Based on this information, Gurwitz (2020) suggested using available angiotensin receptor 1 blockers, such as losartan, as therapeutics for reducing the severity of COVID-19 infections.
Figure 2. Structural examples of ACE2 inhibitors.
Figure 3. Structural examples of TMPRSS2 inhibitors.
Transmembrane protease, serine 2, and transmembrane serine protease 2 inhibitors
Transmembrane protease, serine 2 (TMPRSS2) enzyme is very vital for the attachment of the spike protein to the ACE2 of host cell surfaces. The SARS-CoV-2 after attachment to the host cell surface releases the protease enzyme TMPRSS2 which then cuts open the spike protein to release the fusion peptide protein to firmly anchor itself onto the host cell. The RNA of the virus is then released onto the host cell to support the replication and production of copies of itself which subsequently infect more cells (Hoffmann et al., 2020; Wu et al., 2020).
The screening of several synthetic and natural products against these enzymes could also constitute an enhanced treatment option against the virus. Drugs such as camostat, umifenovir, and imatinib have been screened as potent inhibitors of TMPRSS2 (Hoffmann et al., 2020; Jiansheng et al., 2020). Figure 3 shows some examples of TMPRSS2 inhibitors.
RNA-dependent RNA polymerase (RdRp) inhibitors
The RdRPs, also called RNA replicates, catalyze the replication of RNA from an RNA template and are essential proteins encoded in the genomes of all RNA-containing viruses with no DNA stage. Several drug candidates have been found to inhibit the replication of RNA by blocking replication of flaviviruses, filoviruses, bunyaviruses, arenaviruses, noroviruses, and other RNA viruses (Dong et al., 2020). Drug candidates such as favipiravir are converted to the phosphorylated form (favipiravir-RTP) in cells which are recognized as a substrate by viral RNA polymerases. This inhibits RNA polymerase activity. Because of this mechanism pathway, drug candidates such as favipiravir, RDV, and darunavir have yielded improved clinical conditions of infected patients (Delang et al., 2018). The clinical trial potential of the drug was tested alongside other antiviral drugs such as lopinavir/ritonavir with superior potency and fewer adverse reactions (Furuta et al., 2017). Furthermore, the triphosphate derivative of RDV has also been found to inhibit the RNA replication of the virus by the incorporation of itself into the growing RNA chain of MERS coronavirus RNA-dependent RNA polymerase (MERS-CoV-RdRp). The effect of RDV on the replication of the virus has been the target for the screening of several available lead agents as inhibitors of MERS-CoV-RdRp. Figure 4 shows the structural examples of RNA polymerase inhibitors.Given this mechanism, several other agents have been screened through drug screening in silico and an enzyme activity test to give more options in terms of evaluating possible drug candidates for SARS-CoV-19. The agents that have been screened include indinavir, saquinavir, lopinavir, carfilzomib, ritonavir, RDV, atazanavir, darunavir, tipranavir, fosamprenavir, enzaplatovir, presatovir, abacavir, bortezomib, elvitegravir, maribavir, raltegravir, montelukast, deoxyrhapontin, polydatin, chalcone, disulfiram, carmofur, shikonin, ebselen, tideglusib, PX12, TDZD-8, cyclosporin A, and cinanserin (Dong et al., 2020).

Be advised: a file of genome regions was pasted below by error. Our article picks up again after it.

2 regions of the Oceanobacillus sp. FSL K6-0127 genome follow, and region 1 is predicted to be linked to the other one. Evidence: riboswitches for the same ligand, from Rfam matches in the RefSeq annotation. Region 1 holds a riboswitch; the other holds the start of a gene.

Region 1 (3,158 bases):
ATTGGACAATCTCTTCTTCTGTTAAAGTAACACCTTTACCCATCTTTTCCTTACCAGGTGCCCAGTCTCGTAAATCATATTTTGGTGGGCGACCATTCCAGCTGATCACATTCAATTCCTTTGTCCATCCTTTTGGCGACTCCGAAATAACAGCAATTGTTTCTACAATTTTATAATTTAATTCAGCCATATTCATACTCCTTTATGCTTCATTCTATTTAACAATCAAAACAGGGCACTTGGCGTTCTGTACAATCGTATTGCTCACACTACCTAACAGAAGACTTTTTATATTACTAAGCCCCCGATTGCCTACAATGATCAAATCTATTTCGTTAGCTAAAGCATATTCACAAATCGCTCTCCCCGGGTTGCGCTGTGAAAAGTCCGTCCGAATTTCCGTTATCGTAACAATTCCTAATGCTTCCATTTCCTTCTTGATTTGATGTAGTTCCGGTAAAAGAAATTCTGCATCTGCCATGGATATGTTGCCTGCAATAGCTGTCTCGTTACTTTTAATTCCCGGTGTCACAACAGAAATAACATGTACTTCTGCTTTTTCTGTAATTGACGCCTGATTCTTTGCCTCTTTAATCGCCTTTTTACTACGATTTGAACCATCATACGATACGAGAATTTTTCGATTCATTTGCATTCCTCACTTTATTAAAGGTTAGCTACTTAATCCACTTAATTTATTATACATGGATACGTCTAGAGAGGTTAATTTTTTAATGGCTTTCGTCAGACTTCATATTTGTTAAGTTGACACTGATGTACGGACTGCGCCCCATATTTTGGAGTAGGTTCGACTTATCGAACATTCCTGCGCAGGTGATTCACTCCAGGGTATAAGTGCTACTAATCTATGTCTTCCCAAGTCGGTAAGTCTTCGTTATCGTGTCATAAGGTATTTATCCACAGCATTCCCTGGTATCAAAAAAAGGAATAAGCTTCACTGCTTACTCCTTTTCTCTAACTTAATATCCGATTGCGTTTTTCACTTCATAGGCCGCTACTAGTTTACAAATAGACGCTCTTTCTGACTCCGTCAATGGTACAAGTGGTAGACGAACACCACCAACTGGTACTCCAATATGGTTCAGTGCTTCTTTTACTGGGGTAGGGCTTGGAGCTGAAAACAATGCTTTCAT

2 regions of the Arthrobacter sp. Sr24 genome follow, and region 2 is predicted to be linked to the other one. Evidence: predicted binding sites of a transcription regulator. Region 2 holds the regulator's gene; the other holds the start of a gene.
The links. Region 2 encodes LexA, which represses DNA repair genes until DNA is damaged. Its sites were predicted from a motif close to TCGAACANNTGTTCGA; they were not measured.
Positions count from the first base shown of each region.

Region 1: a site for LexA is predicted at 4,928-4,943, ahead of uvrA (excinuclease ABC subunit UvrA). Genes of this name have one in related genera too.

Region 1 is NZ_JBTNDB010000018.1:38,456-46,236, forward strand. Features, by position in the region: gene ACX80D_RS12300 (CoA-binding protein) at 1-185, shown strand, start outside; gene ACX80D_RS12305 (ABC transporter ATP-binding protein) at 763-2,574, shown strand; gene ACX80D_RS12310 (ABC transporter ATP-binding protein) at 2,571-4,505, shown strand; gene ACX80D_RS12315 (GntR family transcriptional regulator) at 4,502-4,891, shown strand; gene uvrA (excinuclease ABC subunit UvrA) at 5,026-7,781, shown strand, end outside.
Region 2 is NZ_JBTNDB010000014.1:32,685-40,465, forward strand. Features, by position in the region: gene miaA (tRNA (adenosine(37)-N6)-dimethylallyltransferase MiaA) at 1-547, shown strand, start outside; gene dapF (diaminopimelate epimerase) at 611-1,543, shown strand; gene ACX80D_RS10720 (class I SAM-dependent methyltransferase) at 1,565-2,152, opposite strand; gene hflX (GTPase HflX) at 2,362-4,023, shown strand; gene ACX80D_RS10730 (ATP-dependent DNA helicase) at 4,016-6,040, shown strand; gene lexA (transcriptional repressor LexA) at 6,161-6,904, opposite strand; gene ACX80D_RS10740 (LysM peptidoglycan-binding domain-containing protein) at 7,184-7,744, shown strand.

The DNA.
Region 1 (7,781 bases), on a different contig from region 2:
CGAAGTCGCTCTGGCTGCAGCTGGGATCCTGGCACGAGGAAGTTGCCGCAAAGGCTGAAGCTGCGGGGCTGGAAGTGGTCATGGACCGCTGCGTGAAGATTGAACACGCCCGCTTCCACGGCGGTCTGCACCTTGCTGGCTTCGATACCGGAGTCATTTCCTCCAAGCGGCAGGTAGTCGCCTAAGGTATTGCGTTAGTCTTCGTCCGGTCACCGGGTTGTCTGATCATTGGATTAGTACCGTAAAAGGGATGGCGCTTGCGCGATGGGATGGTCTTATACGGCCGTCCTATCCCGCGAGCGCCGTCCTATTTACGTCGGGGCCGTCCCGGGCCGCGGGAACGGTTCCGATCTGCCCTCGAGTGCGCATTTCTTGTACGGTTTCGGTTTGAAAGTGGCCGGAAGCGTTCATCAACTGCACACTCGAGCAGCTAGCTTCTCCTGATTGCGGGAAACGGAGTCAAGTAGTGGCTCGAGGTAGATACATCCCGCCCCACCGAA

Figure 4. Structural examples of RNA polymerase inhibitors.
Main protease (Mpro)
The Mpro has been established through experimental studies as the main enzyme involved in the processing of the polyproteins involved in the translation of COVID-19 and the RNA-dependent RNA polymerase, which aids in the catalysis of the virus RNA replication. The enzyme has therefore been considered as a possible target for the screening of inhibitors (Verma et al., 2020). The crystal structure of the enzyme has been established and deposited in the protein database for public access (Liu et al., 2020). The utilization of the target site has led to the evaluation of several drug candidates such as nelfinavir, pitavastatin, perampanel, and praziquantel through molecular docking studies with nelfinavir as the best candidate after the studies (Wu et al., 2020).
Other interventions in the quest to identifying agents that would inhibit the replication of the virus involve the surface binding potentials of rimantadine to nucleocapsid of SARS-CoV-2 using AutoDock Vina in chimera and discovery Studio software for the ligand-drug interaction studies. It was established that rimantadine binds to the nucleocapsid protein with a binding potential of 7.5 and hence could be considered in clinical trials studies. The compound has the structural feature of a primary tricyclic amine (Fig. 6) and hence structural activity studies could be carried out on the binding potential of derivatives of it.
Figure 6. Structure of rimantadine.
CONCLUSION AND RECOMMENDATION
In conclusion, several existing drugs are effective in vitro or in vivo against the novel coronavirus at therapeutic doses. The efficacy of such drugs could be enhanced by structural activity relationship studies. This review study offers a repository of drug candidates and their mechanism of action to carry out a series of protocols to understand their actions. This will aid in designing novel compounds with a higher degree of efficacy. In the review, drug candidates such as CQ, hydroxychloroquine, umifenovir, favipiravir, RDV, oseltamivir, thalidomide, and thymosin have gone through clinical trials studies for various degree of severity of the disease. Due to the novel nature of the disease, it is prudent to observe preventive measures as well as focusing on eliminating the virus for good. The advent of screening of small synthetic molecules as well as natural products as lead agents is imminent. Other protocols for appropriate policy formulation to tackle the issue of boosting the immune system to help combat pandemic are imperative. This calls for the urgent integration of teams of experts from the scientific community and political, regional, and world economic associations such as the AU, EU, ECOWAS, US, World Bank, IMF, and United Nations to develop a policy framework to help regulate ethics governing research into the risk factors associated with the design of biochemical molecules.
Vigbedor, B.Y. drafted the manuscript and was in charge of the supervision. Tettey, C.O., Essuman, E. K., and Kortei, N.K. drafted the manuscript. Osei-Owusu, J., Aniagyei, A., Kyere, I., and Boakye, A. A. conducted a critical revision of the manuscript.
CONFLICT OF INTEREST
The authors report no financial or any other conflicts of interest in this work.
The authors received no funding for the study.
This journal remains neutral with regard to jurisdictional claims in published institutional affiliation.